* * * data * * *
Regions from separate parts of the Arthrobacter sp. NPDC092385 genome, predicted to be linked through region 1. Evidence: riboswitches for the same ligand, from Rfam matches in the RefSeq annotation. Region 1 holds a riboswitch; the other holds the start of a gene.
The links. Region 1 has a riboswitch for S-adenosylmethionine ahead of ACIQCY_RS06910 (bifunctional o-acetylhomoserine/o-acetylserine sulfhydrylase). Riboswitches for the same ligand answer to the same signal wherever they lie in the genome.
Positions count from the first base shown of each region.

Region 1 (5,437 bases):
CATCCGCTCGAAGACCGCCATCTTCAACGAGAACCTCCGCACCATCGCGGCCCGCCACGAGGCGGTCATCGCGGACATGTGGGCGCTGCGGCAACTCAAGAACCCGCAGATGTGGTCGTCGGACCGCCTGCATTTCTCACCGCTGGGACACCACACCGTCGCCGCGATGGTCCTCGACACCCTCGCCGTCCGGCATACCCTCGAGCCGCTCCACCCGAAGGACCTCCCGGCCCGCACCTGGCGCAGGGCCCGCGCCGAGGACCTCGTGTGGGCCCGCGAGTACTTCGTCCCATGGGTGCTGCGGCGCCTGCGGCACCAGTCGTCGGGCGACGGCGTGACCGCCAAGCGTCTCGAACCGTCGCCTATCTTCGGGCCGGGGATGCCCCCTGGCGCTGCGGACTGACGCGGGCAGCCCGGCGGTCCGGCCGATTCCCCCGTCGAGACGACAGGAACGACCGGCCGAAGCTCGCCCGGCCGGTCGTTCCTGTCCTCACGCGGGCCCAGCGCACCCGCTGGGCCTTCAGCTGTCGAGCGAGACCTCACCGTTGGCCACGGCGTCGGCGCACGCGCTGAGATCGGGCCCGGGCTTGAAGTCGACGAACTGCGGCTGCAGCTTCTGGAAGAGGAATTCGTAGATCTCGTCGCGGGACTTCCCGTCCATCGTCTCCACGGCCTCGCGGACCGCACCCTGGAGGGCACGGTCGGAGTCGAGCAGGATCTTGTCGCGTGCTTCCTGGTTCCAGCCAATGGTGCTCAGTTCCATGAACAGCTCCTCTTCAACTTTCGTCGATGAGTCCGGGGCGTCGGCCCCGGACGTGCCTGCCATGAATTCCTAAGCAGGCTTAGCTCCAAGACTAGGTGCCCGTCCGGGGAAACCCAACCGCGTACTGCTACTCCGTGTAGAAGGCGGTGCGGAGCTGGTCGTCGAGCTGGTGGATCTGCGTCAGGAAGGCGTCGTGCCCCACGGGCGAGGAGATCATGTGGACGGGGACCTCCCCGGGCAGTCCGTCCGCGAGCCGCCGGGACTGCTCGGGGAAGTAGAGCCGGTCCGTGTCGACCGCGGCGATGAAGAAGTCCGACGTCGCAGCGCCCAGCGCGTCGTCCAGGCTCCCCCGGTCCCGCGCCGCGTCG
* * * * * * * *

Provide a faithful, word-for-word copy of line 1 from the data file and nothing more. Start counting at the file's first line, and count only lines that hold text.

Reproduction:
Regions from separate parts of the Arthrobacter sp. NPDC092385 genome, predicted to be linked through region 1. Evidence: riboswitches for the same ligand, from Rfam matches in the RefSeq annotation. Region 1 holds a riboswitch; the other holds the start of a gene.